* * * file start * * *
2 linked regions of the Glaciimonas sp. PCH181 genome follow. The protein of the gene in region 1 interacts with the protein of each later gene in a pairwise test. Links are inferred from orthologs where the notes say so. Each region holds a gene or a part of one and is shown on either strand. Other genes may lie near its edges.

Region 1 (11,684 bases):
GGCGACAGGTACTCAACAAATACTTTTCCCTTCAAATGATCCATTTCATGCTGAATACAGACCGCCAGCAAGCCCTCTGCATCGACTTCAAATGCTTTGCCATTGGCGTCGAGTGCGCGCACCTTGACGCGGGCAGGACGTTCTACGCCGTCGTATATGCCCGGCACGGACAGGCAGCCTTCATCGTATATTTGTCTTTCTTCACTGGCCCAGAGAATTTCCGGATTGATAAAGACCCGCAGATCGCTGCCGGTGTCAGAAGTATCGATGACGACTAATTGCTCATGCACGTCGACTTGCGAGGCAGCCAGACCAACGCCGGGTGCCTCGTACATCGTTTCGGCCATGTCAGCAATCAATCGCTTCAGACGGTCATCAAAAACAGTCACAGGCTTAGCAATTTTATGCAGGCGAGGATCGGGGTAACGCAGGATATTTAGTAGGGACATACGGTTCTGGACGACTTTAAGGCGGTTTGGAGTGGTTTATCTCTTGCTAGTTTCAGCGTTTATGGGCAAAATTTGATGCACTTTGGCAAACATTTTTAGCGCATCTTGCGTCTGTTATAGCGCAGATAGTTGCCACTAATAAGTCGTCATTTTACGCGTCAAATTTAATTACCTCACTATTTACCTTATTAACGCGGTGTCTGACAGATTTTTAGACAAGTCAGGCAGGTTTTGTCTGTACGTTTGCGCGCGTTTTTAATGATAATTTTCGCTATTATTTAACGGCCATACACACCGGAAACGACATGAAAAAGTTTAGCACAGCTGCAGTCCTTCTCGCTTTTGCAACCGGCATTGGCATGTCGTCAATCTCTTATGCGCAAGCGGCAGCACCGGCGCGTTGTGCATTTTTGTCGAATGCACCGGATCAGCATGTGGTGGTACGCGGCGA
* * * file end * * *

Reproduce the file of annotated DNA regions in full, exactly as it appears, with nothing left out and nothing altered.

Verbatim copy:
2 linked regions of the Glaciimonas sp. PCH181 genome follow. The protein of the gene in region 1 interacts with the protein of each later gene in a pairwise test. Links are inferred from orthologs where the notes say so. Each region holds a gene or a part of one and is shown on either strand. Other genes may lie near its edges.

Region 1 (11,684 bases):
GGCGACAGGTACTCAACAAATACTTTTCCCTTCAAATGATCCATTTCATGCTGAATACAGACCGCCAGCAAGCCCTCTGCATCGACTTCAAATGCTTTGCCATTGGCGTCGAGTGCGCGCACCTTGACGCGGGCAGGACGTTCTACGCCGTCGTATATGCCCGGCACGGACAGGCAGCCTTCATCGTATATTTGTCTTTCTTCACTGGCCCAGAGAATTTCCGGATTGATAAAGACCCGCAGATCGCTGCCGGTGTCAGAAGTATCGATGACGACTAATTGCTCATGCACGTCGACTTGCGAGGCAGCCAGACCAACGCCGGGTGCCTCGTACATCGTTTCGGCCATGTCAGCAATCAATCGCTTCAGACGGTCATCAAAAACAGTCACAGGCTTAGCAATTTTATGCAGGCGAGGATCGGGGTAACGCAGGATATTTAGTAGGGACATACGGTTCTGGACGACTTTAAGGCGGTTTGGAGTGGTTTATCTCTTGCTAGTTTCAGCGTTTATGGGCAAAATTTGATGCACTTTGGCAAACATTTTTAGCGCATCTTGCGTCTGTTATAGCGCAGATAGTTGCCACTAATAAGTCGTCATTTTACGCGTCAAATTTAATTACCTCACTATTTACCTTATTAACGCGGTGTCTGACAGATTTTTAGACAAGTCAGGCAGGTTTTGTCTGTACGTTTGCGCGCGTTTTTAATGATAATTTTCGCTATTATTTAACGGCCATACACACCGGAAACGACATGAAAAAGTTTAGCACAGCTGCAGTCCTTCTCGCTTTTGCAACCGGCATTGGCATGTCGTCAATCTCTTATGCGCAAGCGGCAGCACCGGCGCGTTGTGCATTTTTGTCGAATGCACCGGATCAGCATGTGGTGGTACGCGGCGA